Although the primary objective of this journal is to produce internally valid impact estimates, Randomized Social Experiments is not limited to only analyses of impacts. Rather, included are any papers, articles, or research reports that utilize data generated by social experiments, including analyses of the implementation and cost-benefits of the tested programs and policies. Also included are more general discussions of and research on social experimentation (e.g., methodological issues, the relative merits of social experiments and non-experimental approaches to estimating impacts, and syntheses of findings from social experiments).

Editors: David H. Greenberg, University of Maryland, Baltimore County, and Mark D. Shroder, Government of the United States of America

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Advisory Board

Randomized Social Experiments eJournal

JOSHUA ANGRIST
Professor of Economics, Massachusetts Institute of Technology (MIT) - Department of Economics, National Bureau of Economic Research (NBER), IZA Institute of Labor Economics

ROBERT F. BORUCH
University Trustee Chair Professor, Graduate School of Education and Statistics Department, Wharton School - University of Pennsylvania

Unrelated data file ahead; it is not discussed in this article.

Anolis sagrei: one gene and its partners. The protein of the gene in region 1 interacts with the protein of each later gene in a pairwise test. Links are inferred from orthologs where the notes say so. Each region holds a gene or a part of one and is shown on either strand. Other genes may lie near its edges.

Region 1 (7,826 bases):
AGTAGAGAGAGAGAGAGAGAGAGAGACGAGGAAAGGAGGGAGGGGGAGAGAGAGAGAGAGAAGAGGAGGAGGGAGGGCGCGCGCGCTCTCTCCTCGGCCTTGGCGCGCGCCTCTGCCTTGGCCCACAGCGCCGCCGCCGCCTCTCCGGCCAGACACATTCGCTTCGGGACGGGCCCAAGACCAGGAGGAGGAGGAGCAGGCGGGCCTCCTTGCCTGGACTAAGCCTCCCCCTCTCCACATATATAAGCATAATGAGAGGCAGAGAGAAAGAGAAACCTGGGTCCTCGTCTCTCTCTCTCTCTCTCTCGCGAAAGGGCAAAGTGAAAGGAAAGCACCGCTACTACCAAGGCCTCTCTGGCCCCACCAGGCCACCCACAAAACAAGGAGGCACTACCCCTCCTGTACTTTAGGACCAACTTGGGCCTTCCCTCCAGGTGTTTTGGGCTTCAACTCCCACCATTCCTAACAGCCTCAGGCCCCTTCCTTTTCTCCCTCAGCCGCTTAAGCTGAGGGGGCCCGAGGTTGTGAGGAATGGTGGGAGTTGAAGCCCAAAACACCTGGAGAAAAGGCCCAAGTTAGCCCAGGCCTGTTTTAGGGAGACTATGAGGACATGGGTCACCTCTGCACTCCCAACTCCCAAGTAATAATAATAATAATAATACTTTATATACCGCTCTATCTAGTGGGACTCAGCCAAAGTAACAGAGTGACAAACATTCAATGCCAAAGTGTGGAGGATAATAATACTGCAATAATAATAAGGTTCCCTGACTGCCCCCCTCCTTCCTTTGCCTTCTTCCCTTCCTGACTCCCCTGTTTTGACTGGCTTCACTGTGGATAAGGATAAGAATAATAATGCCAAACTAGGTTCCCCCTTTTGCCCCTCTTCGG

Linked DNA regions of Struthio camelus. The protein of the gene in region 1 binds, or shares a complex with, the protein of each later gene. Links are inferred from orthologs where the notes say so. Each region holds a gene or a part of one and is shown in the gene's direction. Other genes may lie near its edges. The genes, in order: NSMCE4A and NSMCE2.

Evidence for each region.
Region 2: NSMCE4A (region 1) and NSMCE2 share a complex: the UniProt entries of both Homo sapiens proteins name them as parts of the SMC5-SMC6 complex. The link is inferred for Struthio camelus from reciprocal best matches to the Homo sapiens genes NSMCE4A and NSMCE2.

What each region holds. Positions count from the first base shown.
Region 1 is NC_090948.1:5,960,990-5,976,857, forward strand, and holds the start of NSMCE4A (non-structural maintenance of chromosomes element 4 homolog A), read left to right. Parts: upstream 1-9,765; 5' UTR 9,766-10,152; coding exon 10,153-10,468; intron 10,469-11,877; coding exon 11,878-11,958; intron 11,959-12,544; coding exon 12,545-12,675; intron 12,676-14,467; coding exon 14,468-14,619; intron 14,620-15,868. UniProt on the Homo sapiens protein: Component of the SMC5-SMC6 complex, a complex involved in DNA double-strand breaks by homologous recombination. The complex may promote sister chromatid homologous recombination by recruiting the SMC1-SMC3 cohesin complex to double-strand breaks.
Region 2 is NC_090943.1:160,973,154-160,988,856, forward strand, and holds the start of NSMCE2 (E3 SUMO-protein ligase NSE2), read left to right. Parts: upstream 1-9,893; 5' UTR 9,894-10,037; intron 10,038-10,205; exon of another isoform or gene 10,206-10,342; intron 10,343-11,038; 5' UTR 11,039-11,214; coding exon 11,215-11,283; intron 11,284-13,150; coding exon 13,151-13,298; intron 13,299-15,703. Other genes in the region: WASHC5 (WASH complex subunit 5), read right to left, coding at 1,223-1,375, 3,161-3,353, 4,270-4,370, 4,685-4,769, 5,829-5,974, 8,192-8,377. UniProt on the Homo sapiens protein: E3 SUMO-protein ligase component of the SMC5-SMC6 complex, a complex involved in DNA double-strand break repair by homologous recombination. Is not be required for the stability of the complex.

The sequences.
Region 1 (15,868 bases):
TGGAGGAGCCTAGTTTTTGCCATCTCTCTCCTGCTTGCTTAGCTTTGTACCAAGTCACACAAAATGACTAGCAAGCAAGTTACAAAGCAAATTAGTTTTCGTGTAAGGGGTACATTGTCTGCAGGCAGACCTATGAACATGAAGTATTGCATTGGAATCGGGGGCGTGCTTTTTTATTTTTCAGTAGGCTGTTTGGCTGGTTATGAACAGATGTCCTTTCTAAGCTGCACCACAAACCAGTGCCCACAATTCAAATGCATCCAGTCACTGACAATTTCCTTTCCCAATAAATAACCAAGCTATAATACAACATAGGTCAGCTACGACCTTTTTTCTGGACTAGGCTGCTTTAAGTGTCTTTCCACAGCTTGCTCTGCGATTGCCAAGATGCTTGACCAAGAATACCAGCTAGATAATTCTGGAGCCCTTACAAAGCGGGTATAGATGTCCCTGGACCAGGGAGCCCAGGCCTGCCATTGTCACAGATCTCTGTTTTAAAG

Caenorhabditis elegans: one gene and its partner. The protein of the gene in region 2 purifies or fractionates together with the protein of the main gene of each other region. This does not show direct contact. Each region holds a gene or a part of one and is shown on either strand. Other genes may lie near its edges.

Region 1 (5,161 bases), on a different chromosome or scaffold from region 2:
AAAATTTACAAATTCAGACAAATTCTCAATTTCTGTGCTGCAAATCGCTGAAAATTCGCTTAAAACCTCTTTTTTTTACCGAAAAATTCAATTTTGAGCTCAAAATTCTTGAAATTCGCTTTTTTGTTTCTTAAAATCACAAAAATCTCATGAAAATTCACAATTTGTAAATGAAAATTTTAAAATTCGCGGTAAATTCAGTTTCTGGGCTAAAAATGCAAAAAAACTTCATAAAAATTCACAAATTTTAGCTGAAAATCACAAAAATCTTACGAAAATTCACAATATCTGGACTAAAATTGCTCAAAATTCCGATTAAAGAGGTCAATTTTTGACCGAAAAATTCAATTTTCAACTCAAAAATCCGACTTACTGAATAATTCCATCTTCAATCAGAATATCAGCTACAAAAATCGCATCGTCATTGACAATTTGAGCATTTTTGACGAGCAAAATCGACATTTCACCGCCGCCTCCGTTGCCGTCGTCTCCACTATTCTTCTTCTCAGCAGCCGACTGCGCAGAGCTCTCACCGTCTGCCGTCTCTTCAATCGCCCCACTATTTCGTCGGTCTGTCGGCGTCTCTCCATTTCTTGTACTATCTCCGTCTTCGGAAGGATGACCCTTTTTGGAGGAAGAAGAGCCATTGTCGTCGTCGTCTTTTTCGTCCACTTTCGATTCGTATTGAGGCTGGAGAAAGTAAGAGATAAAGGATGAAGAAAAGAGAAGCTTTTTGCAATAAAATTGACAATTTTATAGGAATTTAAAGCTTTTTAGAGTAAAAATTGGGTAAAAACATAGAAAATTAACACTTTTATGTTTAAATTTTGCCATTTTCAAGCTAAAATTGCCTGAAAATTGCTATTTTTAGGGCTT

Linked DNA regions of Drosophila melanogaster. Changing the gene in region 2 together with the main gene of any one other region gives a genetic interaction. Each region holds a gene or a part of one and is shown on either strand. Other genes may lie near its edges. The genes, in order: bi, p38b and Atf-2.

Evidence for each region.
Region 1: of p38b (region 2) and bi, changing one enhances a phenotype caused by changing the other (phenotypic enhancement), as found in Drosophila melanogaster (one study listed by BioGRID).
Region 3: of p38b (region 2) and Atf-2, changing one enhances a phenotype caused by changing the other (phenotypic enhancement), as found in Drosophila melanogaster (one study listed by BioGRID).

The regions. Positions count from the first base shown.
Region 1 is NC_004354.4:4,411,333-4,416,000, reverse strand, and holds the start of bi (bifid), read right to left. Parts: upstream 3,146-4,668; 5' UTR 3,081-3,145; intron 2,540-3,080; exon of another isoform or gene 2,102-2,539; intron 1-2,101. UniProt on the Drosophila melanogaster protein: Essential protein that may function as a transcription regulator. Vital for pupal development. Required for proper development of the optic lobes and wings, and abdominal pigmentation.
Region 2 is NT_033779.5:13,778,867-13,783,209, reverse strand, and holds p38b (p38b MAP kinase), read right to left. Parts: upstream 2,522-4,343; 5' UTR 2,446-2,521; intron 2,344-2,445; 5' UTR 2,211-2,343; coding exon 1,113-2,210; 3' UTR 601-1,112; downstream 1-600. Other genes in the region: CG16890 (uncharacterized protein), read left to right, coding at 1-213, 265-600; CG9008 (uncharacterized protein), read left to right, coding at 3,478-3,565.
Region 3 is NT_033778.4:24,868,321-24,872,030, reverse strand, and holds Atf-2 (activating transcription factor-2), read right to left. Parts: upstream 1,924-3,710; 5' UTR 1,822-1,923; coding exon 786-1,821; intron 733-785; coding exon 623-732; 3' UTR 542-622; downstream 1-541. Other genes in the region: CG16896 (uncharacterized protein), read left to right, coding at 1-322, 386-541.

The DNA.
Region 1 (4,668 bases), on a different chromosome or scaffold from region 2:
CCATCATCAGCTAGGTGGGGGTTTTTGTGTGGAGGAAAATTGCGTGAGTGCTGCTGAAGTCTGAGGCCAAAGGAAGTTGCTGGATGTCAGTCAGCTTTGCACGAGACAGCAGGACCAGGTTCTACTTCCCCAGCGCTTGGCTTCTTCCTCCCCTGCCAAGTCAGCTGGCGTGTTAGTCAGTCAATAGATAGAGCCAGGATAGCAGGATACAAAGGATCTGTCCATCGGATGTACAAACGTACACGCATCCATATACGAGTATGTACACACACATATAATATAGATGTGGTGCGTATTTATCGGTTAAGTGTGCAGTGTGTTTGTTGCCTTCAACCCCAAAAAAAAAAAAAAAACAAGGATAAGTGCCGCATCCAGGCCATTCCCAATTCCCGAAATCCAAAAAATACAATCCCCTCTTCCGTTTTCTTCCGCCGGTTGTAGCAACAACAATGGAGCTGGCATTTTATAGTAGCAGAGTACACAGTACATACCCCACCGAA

GARY T BURTLESS
Senior Fellow in Economic Studies, The John C. and Nancy D. Whitehead Chair, Brookings Institution, Affiliated Researcher, Boston College - Retirement Research Center

ESTHER DUFLO
Abdul Latif Jameel Professor of Poverty Alleviation and Development Economics, Director - Poverty Action Lab, Massachusetts Institute of Technology (MIT) - Department of Economics, Director, Abdul Latif Jameel Poverty Action Lab (J-PAL), National Bureau of Economic Research (NBER), Centre for Economic Policy Research (CEPR), Board member, Bureau for Research and Economic Analysis of Development (BREAD)

DONALD P. GREEN
J.W. Burgess Professor of Political Science, Columbia University

JUDITH M. GUERON
Scholar in Residence and President Emerita, President Emerita, MDRC

ROBINSON HOLLISTER
Joseph Wharton Professor of Economics, Swarthmore College - Economics Department

ROBERT J. LALONDE
Professor of Public Policy, University of Chicago - Irving B. Harris Graduate School of Public Policy Studies, National Bureau of Economic Research (NBER), IZA Institute of Labor Economics

JOHN A. LIST
Professor, University of Chicago - Department of Economics, National Bureau of Economic Research (NBER), IZA Institute of Labor Economics

REBECCA MAYNARD
University Trustee Chair Professor of Education and Social Policy, University of Pennsylvania

ROBERT MOFFITT
Krieger-Eisenhower Professor of Economics and Chief Editor American Economic Review, Johns Hopkins University - Department of Economics, National Bureau of Economic Research (NBER)

LARRY L. ORR
Associate, Johns Hopkins University, Consultant, Independent Consultant

JEFFREY ANDREW SMITH
Paul T. Heyne Distinguished Chair in Economics, University of Wisconsin - Madison, Professor, University of Michigan - Department of Economics, National Bureau of Economic Research (NBER), Institute for the Study of Labor (IZA)

ROBERT WALKER
Professor of Social Policy, Fellow of Green College, University of Oxford